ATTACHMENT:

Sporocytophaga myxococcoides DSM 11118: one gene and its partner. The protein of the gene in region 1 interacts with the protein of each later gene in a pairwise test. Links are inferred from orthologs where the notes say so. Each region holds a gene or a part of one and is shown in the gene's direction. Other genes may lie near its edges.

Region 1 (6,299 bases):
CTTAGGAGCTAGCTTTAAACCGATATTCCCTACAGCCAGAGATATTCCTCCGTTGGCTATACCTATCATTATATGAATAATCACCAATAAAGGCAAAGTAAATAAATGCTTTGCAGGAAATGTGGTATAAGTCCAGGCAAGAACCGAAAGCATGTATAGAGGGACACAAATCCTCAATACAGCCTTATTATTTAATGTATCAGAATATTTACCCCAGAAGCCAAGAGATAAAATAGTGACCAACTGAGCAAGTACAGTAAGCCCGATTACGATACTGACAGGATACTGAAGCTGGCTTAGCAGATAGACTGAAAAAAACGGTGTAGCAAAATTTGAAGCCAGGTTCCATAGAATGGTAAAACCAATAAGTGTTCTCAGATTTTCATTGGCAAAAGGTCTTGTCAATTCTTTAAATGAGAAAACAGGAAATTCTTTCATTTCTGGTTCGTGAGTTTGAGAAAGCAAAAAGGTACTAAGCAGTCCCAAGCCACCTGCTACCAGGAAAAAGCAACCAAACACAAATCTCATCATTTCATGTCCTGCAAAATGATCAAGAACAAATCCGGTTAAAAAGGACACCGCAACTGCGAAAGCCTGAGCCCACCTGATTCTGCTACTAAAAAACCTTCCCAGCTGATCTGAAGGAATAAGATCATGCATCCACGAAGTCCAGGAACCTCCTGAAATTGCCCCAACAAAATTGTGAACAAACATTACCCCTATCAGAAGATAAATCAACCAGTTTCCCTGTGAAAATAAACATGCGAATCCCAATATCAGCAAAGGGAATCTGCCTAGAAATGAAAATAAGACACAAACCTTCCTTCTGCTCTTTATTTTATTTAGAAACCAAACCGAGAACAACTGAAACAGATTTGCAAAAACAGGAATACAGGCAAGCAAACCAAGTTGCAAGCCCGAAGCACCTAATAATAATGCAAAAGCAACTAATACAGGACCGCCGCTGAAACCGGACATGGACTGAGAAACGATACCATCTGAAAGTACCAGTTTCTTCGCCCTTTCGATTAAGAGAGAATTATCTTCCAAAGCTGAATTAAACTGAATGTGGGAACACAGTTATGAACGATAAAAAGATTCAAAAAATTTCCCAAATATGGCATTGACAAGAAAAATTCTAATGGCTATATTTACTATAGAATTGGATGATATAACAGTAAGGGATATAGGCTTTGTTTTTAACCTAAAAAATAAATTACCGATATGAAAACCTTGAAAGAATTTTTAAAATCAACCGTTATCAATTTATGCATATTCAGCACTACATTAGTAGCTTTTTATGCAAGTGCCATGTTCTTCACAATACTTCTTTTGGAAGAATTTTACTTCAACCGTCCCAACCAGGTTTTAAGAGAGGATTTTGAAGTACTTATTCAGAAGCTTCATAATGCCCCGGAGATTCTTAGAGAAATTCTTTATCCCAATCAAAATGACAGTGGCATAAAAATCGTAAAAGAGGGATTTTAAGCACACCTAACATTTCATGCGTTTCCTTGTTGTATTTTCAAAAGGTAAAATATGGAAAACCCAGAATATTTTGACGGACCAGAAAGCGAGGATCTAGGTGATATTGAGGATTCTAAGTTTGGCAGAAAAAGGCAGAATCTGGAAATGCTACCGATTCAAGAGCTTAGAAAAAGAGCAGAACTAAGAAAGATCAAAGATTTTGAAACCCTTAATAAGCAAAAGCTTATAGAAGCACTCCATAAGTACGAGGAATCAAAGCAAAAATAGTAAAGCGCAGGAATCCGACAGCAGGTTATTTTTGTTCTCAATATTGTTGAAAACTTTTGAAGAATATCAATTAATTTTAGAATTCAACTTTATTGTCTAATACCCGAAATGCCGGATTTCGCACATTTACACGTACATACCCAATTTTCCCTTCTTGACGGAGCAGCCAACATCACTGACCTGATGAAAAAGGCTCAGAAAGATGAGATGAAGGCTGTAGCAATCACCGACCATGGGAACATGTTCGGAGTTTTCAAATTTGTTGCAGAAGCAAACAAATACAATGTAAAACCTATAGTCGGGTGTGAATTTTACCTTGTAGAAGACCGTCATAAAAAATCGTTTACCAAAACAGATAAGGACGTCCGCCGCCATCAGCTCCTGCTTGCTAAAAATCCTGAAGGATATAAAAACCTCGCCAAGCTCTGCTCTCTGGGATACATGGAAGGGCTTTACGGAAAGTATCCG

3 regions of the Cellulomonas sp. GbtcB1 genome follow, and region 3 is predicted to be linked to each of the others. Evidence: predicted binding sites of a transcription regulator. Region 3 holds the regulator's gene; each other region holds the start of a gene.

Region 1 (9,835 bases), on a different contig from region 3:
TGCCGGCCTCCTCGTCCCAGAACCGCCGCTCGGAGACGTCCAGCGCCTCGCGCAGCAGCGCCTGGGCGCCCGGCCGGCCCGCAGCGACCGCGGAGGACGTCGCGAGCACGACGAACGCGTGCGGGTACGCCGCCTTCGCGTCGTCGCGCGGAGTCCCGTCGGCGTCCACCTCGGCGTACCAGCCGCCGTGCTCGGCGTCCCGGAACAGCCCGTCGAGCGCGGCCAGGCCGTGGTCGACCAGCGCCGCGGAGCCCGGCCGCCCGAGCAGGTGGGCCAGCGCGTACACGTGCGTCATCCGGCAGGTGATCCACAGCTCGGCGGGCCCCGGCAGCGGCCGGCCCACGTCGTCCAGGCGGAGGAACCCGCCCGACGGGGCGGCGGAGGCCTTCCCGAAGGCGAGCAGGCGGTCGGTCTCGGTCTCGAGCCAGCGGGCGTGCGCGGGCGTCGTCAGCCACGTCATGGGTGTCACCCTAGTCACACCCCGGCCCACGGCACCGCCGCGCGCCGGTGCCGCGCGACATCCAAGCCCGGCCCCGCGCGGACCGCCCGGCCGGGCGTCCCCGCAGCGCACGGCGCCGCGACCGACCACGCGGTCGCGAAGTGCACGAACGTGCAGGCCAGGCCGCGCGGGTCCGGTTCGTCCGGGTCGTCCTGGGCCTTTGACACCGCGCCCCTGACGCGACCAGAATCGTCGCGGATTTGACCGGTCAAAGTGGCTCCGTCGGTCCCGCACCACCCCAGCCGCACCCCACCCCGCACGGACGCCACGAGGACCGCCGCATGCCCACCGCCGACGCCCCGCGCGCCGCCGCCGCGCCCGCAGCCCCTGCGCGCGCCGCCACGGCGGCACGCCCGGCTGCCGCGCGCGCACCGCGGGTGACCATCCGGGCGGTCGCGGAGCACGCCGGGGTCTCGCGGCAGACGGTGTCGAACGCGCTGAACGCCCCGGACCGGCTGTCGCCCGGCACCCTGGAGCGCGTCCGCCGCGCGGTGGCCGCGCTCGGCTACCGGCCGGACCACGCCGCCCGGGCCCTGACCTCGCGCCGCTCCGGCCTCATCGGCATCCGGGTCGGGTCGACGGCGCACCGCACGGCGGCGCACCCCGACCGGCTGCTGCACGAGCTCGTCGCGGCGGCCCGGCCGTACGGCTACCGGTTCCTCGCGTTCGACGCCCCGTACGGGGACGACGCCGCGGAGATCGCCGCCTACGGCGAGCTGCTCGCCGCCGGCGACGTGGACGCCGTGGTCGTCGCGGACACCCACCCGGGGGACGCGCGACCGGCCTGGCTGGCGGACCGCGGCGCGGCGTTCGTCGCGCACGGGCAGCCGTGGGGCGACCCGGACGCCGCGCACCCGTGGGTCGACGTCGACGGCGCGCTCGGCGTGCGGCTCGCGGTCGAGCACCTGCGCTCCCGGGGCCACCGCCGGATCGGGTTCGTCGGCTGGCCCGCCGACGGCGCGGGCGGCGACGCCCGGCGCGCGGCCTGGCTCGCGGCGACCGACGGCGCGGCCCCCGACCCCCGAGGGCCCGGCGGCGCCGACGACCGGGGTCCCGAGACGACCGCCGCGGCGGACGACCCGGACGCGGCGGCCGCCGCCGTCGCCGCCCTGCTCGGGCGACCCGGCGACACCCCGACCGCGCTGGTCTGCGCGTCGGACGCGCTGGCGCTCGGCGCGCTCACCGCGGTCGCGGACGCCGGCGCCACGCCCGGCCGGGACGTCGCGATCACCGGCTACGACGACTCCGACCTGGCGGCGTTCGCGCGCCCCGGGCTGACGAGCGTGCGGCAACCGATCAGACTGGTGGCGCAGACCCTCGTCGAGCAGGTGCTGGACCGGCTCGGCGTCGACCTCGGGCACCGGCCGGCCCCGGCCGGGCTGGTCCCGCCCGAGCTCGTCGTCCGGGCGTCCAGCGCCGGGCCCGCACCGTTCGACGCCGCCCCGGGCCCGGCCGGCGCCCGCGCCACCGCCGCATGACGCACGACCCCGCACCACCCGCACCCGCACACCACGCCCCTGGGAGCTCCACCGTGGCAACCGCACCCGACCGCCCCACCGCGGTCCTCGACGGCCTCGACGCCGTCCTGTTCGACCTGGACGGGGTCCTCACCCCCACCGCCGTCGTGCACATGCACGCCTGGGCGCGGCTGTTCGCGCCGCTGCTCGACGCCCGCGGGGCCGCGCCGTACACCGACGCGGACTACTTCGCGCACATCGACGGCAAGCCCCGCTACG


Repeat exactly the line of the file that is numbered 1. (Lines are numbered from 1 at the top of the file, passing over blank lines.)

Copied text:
Sporocytophaga myxococcoides DSM 11118: one gene and its partner. The protein of the gene in region 1 interacts with the protein of each later gene in a pairwise test. Links are inferred from orthologs where the notes say so. Each region holds a gene or a part of one and is shown in the gene's direction. Other genes may lie near its edges.